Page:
So what does the future hold?

OK, we have enormous change, driven by internal and external forces (management changes and competition). Can we expect this to continue? Are Apple users doomed to eternal software glitches?

Well, I think it’ll continue for the next 6 months at a minimum. We still have the iPad 6 Pro/Plus coming, which may require more UX and API changes. We have the Apple Watch, for which Apple has released a preliminary SDK, but promises even more changes in a year or so. Apple TV is set for a refresh. CarPlay is in its infancy. And now Mattt Thompson is thinking Swift may be only the beginning of a much bigger change for developer tools and APIs (The Death of Cocoa: http://nshipster.com/the-death-of-cocoa/).

So hold on tight, folks. The next year may involve almost as many changes as the past year. And there may be more glitches along the way.

My feeling is that this is unavoidable, with the enormous change that is happening at Apple.

The good news, though, is that I don’t think this rapid rate of change is sustainable. And I don’t mean just users and developers. I think Apple has some very sharp people, but even they cannot sustain this rapid change of pace forever.

The rapid pace of change will ebb and flow. Remember, Apple doesn’t come out with amazing new category-killer devices every year. There are 5-10 years between new categories: Mac, iPod, iPhone, iPad, and now Apple Watch.

So this torrid pace will continue for a year, and then I think it will calm down. And then Apple’s software developers can catch up. And 3rd party developers can catch up. And users will be able to breath a sigh a relief. But not before this tumultuous 2-year period (we’re half way through it now) is over.

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iOS 6 vs iOS 7

2 Reasons Why the iPhone 6 Won’t Need to be 1.5x Retina Resolution

When Apple moved to iPhone 4 and iPhone 5, there were tremendous constraints that Apple wisely overcame to determine exactly how it made its phones with higher resolution and then larger (taller). How?

With the iPhone 4, Apple exactly doubled the resolution, leading to a 2x “Retina” resolution. And with the iPhone 5, Apple kept the pixel density (pixels per inch) the same, but just extended the screen size vertically, to create a 16:9 screen ratio.

This resulted in a great user experience, as well as minimizing the efforts for developers and UI designers.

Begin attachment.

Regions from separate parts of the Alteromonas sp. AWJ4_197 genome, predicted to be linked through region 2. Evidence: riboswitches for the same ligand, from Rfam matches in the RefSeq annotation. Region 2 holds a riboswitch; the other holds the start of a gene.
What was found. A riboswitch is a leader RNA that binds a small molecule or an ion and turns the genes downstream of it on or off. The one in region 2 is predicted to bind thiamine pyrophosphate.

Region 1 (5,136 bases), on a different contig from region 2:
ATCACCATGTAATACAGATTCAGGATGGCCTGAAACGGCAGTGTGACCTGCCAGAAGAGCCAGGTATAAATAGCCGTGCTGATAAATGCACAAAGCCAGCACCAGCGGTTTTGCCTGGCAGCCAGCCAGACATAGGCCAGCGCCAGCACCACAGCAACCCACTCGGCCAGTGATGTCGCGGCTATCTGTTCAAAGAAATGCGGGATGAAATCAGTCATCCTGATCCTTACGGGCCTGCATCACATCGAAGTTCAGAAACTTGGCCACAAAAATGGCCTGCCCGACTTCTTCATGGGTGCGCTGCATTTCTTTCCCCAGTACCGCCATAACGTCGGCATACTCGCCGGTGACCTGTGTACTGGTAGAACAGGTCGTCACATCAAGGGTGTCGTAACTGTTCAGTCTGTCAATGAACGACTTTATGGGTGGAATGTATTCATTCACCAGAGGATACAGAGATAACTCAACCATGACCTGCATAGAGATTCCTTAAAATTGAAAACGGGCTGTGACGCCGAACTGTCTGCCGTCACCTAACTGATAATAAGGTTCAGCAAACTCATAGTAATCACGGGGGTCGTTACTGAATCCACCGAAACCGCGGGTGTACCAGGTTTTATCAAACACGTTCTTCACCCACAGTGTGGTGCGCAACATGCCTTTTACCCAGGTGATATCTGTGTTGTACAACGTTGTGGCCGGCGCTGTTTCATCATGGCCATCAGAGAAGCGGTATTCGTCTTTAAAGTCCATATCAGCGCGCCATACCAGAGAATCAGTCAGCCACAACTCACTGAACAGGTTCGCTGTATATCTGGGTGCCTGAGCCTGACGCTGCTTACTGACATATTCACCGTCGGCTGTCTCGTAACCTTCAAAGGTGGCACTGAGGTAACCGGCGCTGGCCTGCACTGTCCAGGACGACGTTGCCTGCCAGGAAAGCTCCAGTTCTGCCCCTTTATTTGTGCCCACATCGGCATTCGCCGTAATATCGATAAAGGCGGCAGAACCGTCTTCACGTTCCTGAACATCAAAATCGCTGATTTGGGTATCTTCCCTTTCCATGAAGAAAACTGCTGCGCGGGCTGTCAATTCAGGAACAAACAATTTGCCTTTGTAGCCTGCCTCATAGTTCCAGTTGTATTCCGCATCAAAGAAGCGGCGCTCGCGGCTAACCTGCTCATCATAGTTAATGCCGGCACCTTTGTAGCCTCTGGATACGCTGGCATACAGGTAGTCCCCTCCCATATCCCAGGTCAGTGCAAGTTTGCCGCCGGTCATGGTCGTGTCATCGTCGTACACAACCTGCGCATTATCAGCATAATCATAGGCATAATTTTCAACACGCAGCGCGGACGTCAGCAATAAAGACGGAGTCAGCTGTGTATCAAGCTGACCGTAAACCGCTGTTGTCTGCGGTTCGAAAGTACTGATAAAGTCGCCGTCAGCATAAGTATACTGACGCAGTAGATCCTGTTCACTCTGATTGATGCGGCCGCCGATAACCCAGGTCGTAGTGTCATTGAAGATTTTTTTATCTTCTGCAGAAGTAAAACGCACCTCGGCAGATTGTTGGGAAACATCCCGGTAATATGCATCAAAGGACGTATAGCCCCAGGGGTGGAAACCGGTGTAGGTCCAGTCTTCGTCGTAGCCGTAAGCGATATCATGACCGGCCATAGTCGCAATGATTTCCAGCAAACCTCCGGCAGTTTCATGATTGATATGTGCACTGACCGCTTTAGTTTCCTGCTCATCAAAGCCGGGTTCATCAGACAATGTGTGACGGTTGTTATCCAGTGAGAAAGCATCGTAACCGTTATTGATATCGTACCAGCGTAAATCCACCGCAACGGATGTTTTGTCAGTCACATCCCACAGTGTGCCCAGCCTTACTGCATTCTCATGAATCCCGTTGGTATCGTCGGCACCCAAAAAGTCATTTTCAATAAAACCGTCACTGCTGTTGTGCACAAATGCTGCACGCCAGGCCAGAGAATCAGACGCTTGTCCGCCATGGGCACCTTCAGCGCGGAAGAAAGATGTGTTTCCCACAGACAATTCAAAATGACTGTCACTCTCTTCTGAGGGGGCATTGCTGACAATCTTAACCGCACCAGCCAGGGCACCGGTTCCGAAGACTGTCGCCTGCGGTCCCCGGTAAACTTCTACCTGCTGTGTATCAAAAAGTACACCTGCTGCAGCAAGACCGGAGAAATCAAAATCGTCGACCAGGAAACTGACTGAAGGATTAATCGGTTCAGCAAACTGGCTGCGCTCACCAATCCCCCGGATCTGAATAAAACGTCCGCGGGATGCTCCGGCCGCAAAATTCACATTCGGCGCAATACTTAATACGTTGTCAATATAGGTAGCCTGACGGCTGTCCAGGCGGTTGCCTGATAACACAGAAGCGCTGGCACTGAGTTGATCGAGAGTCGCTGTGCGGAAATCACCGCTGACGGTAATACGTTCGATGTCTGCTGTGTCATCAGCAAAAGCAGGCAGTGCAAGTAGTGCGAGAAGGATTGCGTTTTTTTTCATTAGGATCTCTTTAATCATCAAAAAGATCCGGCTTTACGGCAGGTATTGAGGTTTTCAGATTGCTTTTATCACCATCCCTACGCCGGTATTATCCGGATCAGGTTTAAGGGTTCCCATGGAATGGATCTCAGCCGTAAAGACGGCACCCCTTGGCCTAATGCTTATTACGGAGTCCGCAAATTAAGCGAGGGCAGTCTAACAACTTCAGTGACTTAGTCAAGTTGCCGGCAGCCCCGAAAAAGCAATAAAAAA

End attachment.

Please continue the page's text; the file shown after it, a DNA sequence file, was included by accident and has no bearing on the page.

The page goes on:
Now Apple is coming out with two much larger iPhone 6 models, reportedly 4.7” and 5.5”. Many pundits are saying these phones will need to be 1.x Retina resolution or the phones need to have the same pixels-per-inch as the iPhone 5S. But Apple isn’t constrained by the same circumstances as before. There are two things that have changed in the past 5 years that mean that Apple can make these new iPhone 6’s any resolution they want: Continue reading

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One year ago, Apple introduced the most significant visual upgrade in iOS’s short but significant history: iOS 7 had a completely new look. Along with that look came subtle but significant changes in how to design and implement iOS apps.

Those subtle changes by themselves weren’t so hard to implement, but there was one albatross that hung over developers’ and designers’ heads: Continue reading

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If iOS 8 gets split-screen apps, the status bar is probably going away

Daring Fireball discusses an article imagining how complicated iOS will get if it gets the split-screen, multi-app view that Windows 8 has.

But I think they’re completely missing the point of iOS 7’s apps owning the whole screen and living “behind” the status bar.

Apple is very slow and methodical. What I think this means is that

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Apple already has “universal apps” that run on both iPhones and iPads, from a single binary. The user only has to buy an app once, and it will run on any iOS device they have. (Note that not all companies provide their apps this way, and I believe companies like Omni Group and others that sell their apps separately for the iPhone and iPad are desperately clinging to the past, but that’s the subject of another post.)

But why not take this a step further? Why not have apps that run on iPhones and iPads also run on Macs? Why bother having 2 App Stores, one for iOS and one for OS X? Microsoft is going down this route with their (future) plans to merge their Windows and Windows Phone stores. But how can Apple do something similar without running into the same problem Windows 8 has, which is making the desktop experience catered too much to a touch interface? How can Apple leverage their thousands of iOS developers and get them to be OS X developers?

There are several ways that  Continue reading

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Calendar preferences on OS X 10.9, left, and on iCloud Calendar, right.

Calendar preferences on OS X 10.9, left, and on iCloud Calendar, right.

The photo above shows  Continue reading